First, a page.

arrangements finalised for an EGM later in the Autumn at which the changes can be put to the membership.
On Sunday 7th October, President Jon Pitt aims to lead a team of
Kent Law Society members in the Givaudin 10k Road Race around
Ashford. This is a multi-purpose event!
PROMOTION This is a great opportunity to promote our
profession in the public eye as community participants.
In furtherance of the first of these objectives, your President invites members
to come up with the neatest, pithiest and most entertaining slogan for the back
of a tee-shirt or vest, to promote Kent’s lawyers. Replies to the president at
[email protected] by 31st August please. The winner gets a bottle of
bubbly and the satisfaction of seeing their creativity in print.
This years conference will be held on Thursday 1
November 2012 at Oakwood House, Maidstone.
HHJ Richard Polden, Designated Family Judge for Kent
has announced that Mr Justice Ryder, Judge in charge of
Family law modernisation, has agreed to attend as the
keynote speaker. He will be talking about the major
changes that are to be implemented and the
timescales involved.
Judge Polden will be sending out full details in due
course but please note the date in your diaries, as the
speaker will naturally attract a lot of interest.
Jonathan Smithers
Yolanda Barnes
FUND-RAISING We can individually raise funds for charity
- your president is supporting the Pilgrims Hospices this year
and would welcome support from other runners and sponsors.
FITNESS Our jobs can be a bit sedentary - here is a great
opportunity to get fit. With just under three months warning,
even the flabbiest of us can hit the road and target completion
of the course - 10 kilometers or 6.25 miles.
All levels of fitness are catered for - the race regularly attracts over
1000 runners, who range from international runners to first timers
and joggers.
The Society held its first training conference on 24th May 2012. Accredited with 6 cpd
points, this was a new format of training event for us. Brilliantly organized by Gillian
Ellis, the delegates were lectured on a range of topics germaine to the daily practice of
conveyancing solicitors.
The day was chaired by our very own Jonathan Smithers of CooperBurnett in Tunbridge
Wells and one of our Law Society Council Members for Kent. He spoke on the subject
‘The view from Chancery Lane – the Law Society perspective on recent developments in
conveyancing and relevant regulation’, touching on the Conveyancing Quality Scheme,
Mortgage Fraud and the future landscape with ABS’s.
He was followed by Claire Larbey, a freelance lecturer and formally of the SRA, on
OFR in practice. Peter Rodd, of Thanet firm Boys & Maughan, then spoke on ‘Conflict
– the issues for conveyancers, and was followed by Liz Cooper of Thames Water, who
gave a practical insight into drainage and water services issues.
We enjoyed an excellent working lunch, briefed by Yolanda Barnes of Savills on the
prospects for residential property.
Claire Larbey
In the afternoon session, Philip Swaine of
Conveyancing Liability Solutions (who
kindly sponsored the lunch) spoke on the
current position on indemnity challenges,
covering Chancel repair liability,
environmental reports and innovative
solutions to legal changes (village greens,
rights of light and solar panels).
Andrew Crawford, a freelance lecturer, led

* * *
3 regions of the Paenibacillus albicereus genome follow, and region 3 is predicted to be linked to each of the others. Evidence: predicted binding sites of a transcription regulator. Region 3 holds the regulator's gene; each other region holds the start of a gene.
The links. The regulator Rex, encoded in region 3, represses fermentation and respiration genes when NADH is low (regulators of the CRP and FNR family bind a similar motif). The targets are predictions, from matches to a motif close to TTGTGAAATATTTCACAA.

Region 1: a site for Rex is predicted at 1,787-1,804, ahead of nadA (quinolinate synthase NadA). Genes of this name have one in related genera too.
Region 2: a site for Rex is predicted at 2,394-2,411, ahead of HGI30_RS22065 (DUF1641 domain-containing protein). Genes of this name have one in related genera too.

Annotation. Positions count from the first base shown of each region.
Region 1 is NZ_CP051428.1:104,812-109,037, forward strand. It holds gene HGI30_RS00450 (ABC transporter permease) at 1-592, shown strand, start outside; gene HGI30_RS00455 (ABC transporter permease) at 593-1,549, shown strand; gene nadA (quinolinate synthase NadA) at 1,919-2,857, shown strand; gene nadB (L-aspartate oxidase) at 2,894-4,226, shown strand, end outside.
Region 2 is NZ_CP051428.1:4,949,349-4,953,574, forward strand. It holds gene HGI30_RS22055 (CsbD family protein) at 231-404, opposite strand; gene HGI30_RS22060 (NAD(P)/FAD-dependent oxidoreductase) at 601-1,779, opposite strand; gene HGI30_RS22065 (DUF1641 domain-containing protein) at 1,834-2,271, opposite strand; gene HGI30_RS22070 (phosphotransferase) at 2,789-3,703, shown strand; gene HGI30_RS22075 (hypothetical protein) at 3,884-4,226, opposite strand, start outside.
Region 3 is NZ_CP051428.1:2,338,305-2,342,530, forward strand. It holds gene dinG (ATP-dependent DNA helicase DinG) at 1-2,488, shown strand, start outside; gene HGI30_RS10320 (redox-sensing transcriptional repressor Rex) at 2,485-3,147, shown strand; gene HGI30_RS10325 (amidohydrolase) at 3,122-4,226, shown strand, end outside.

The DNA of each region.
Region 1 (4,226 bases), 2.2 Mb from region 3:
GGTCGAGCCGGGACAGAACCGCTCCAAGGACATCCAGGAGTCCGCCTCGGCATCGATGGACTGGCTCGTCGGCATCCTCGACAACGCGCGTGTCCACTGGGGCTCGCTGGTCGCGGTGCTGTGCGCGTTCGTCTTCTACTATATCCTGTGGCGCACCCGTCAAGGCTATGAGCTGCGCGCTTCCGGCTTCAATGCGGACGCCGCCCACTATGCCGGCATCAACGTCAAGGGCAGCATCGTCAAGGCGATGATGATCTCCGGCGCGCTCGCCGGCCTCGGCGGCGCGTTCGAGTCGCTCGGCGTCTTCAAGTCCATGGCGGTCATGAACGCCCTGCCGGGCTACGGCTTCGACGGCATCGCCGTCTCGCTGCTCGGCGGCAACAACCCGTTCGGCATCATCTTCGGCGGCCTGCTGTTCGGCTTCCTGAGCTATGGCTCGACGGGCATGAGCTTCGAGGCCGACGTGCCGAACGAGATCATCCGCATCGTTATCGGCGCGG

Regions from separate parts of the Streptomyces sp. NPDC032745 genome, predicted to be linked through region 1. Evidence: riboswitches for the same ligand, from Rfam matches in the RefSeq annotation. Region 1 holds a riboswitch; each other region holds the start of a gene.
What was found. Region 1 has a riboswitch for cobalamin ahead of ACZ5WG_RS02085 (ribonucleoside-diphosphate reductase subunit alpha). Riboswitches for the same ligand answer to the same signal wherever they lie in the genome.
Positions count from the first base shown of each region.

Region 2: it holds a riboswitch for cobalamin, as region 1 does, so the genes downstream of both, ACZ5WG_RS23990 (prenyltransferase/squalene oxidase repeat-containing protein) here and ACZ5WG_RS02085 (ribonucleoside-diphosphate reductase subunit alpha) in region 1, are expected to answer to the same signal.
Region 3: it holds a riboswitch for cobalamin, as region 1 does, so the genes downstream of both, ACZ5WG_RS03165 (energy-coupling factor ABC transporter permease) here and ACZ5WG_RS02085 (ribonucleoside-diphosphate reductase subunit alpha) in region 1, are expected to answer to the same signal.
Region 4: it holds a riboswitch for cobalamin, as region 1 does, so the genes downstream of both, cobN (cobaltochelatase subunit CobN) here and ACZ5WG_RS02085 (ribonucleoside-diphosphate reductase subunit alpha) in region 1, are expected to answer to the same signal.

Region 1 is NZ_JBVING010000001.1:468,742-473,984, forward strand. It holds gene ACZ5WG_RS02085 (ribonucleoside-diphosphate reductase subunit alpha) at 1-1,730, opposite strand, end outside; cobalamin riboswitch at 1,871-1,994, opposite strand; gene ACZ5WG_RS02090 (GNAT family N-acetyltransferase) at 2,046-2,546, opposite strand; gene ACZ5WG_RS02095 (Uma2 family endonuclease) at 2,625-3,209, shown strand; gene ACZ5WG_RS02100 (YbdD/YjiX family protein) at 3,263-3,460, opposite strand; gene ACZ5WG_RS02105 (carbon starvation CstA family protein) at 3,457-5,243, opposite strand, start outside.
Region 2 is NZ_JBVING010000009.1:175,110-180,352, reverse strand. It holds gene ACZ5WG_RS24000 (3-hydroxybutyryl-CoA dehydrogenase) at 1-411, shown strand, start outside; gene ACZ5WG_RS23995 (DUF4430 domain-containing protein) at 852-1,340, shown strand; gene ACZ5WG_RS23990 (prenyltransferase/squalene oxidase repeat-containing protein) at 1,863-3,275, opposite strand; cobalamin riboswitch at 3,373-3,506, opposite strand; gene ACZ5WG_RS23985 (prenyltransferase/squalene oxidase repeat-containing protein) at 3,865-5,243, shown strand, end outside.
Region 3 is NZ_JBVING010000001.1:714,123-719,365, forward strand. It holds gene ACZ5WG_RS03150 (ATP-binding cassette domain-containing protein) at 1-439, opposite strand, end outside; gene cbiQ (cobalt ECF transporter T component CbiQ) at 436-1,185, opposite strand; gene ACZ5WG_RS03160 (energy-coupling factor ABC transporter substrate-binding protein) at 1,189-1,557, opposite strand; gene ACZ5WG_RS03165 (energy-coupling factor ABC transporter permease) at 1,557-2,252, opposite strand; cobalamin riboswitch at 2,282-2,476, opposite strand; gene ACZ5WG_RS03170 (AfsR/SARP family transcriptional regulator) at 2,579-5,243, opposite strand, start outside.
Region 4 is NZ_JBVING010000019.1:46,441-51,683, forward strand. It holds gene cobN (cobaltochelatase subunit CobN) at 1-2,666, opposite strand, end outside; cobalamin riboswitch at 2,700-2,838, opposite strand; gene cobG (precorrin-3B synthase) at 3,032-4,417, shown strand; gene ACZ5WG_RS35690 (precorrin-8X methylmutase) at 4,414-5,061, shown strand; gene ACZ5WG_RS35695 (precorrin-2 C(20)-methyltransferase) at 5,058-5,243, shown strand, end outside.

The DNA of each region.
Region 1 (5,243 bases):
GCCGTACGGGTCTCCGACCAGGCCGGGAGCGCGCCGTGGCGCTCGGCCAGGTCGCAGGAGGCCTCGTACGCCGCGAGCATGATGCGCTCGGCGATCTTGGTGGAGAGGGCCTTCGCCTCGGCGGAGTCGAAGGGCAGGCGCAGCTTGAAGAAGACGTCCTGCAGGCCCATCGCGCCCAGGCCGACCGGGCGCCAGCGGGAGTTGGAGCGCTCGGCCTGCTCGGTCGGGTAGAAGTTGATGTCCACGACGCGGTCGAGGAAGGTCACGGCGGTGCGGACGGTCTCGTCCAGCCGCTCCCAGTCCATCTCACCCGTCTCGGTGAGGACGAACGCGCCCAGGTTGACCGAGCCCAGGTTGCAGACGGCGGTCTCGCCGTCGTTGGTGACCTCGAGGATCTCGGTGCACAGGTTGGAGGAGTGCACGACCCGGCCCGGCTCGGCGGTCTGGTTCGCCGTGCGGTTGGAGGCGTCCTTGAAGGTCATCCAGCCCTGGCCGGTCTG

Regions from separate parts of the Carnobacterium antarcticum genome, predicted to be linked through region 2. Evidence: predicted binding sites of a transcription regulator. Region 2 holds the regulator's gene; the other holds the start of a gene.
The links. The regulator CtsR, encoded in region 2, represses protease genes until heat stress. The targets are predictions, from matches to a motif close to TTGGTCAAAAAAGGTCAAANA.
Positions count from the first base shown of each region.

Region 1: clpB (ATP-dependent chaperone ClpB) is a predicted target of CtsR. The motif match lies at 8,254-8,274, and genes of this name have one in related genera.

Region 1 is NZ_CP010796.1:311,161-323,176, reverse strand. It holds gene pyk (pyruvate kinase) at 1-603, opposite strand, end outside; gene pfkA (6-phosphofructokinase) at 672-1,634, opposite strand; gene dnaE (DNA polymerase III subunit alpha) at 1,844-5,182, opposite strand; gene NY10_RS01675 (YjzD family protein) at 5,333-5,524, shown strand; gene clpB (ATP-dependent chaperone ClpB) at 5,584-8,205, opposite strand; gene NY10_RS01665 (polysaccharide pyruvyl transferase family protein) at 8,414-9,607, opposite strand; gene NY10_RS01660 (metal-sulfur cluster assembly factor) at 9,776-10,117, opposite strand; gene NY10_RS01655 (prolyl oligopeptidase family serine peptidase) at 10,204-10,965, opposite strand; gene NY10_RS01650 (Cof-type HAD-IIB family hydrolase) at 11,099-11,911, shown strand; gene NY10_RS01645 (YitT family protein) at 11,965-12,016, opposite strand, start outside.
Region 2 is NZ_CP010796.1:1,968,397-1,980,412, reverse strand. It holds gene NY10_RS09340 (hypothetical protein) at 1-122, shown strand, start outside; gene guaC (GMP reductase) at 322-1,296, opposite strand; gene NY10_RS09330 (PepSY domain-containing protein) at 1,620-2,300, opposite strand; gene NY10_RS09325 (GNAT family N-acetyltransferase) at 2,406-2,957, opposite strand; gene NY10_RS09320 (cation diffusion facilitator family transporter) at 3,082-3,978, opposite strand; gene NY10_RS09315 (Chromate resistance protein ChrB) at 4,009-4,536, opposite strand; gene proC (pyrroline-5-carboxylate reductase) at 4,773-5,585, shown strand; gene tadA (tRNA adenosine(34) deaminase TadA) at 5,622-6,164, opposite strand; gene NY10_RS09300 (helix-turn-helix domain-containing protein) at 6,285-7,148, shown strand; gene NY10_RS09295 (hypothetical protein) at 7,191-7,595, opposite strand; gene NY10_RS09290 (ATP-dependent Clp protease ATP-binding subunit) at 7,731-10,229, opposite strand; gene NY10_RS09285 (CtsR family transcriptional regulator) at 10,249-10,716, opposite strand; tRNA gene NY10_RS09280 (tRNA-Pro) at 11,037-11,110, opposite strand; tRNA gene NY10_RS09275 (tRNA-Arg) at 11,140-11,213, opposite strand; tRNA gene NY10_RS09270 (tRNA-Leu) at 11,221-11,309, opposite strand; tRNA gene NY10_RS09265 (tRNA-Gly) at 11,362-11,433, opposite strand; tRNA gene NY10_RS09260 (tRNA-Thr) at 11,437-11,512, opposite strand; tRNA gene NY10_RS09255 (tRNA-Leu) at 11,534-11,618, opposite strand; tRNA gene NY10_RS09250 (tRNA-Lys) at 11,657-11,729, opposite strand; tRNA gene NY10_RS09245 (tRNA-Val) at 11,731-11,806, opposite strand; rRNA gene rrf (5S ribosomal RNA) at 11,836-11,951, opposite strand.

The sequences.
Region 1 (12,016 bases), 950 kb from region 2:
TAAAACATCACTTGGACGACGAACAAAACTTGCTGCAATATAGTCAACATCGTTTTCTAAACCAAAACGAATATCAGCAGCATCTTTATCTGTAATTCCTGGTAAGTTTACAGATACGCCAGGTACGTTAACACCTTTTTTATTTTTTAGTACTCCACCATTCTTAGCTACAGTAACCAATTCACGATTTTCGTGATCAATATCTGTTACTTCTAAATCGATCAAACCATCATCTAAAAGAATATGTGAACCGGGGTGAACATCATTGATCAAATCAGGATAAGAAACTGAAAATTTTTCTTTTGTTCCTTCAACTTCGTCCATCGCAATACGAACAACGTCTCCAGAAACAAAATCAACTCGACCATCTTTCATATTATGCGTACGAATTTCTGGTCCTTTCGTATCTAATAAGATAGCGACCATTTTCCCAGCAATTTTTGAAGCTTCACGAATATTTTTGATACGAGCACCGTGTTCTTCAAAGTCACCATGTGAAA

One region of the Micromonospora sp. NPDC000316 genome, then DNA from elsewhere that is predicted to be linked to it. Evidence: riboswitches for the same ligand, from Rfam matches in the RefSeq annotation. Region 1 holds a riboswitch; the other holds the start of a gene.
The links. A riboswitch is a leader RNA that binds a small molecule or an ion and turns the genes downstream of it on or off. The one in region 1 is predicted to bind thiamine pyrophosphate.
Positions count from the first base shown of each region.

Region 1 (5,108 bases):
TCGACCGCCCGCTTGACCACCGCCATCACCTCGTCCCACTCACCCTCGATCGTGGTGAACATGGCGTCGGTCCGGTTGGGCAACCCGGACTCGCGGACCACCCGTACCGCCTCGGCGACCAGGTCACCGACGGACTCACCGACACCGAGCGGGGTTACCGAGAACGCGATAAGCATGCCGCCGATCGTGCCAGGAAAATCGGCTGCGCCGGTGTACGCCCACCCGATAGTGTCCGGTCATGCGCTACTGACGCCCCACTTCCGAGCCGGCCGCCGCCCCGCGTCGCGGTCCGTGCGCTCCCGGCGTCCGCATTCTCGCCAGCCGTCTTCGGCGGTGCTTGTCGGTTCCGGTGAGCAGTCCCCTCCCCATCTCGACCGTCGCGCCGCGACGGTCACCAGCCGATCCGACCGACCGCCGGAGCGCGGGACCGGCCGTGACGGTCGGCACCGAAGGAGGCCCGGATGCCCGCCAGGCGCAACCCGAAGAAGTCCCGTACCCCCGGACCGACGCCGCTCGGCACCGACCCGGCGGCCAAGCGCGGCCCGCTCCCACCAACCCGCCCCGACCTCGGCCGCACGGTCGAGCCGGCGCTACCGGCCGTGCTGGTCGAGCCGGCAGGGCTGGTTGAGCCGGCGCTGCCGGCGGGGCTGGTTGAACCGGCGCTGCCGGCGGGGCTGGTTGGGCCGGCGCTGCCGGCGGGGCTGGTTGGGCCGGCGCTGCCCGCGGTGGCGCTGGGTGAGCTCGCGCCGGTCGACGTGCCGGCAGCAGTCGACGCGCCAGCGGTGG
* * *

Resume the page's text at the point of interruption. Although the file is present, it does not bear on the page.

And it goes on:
sessions on Capital Gains Tax for residential
conveyancers, and Avoiding Negligence
Claims. The conference was closed by Olivia
Burren of Travelers Professional Risks, who
spoke about ‘Avoiding Negligence Claims’.
Peter Rodd
Andrew Crawford
Look out for these training conferences later in the year
Estate and Tax Planning Conference, at Marriott Tudor Park, Bearsted on 20th September
– Civil Litigation Conference at Mercure, Maidstone on 18th October.
Full details available on the training page of the website –
This is the text of an article written by the Council Member for Kent, Jonathan Smithers and published in the Law Society Gazette 31st of May 2012.
The recent admission of CQS firms to the HSBC panel is a welcome return to normality.
Perhaps not quite “as you were” but a major step towards recognition that the best interests of our
clients and their borrowers are served by a diversity of choice within the framework of a quality
The new HSBC system will have two tiers. The first comprising of the favoured few, “the 43”, who
have signed up to the discounted fees the structure overseen by Countywide including a no sale no
fee deal and various other bells and whistles. These firms may be recommended by the bank’s
mortgage advisers. That is little or no different to the deal which many estate agents have with their
preferred firms, regardless of whether any referral fees are paid.
Any client wishing to instruct their own firm will be free to do so (as before). The difference now is that if the firm is a
CQS member then joint representation will be allowed by the bank. Non-CQS firms may still suffer the indignity of not
being allowed to act for both, but with Santander and Nationwide requiring CQS membership for new members and
Clydesdale with Yorkshire Bank mandating it, HSBC is back in the game once more.
What caused this change of heart? Perhaps a Damascene moment, the light shining from above? We may not know
precisely but the campaign led by the Law Society was certainly instrumental.
The ability of solicitors to coordinate action has been remarkable. Press packs issued by Chancery Lane, with MPs
briefings hit the target. The ripple spread out, reaching consumer organisations and Fleet Street alike. When WHICH?,
the Consumers Association, is on your side, you know the wind is in your sails.
The esteem in which banks are held was perhaps influential. Few these days were going to start off on the side of a
financial behemoth.
The argument still had to be won. How? Not by protesting that it was hurting us but by expressing the disadvantage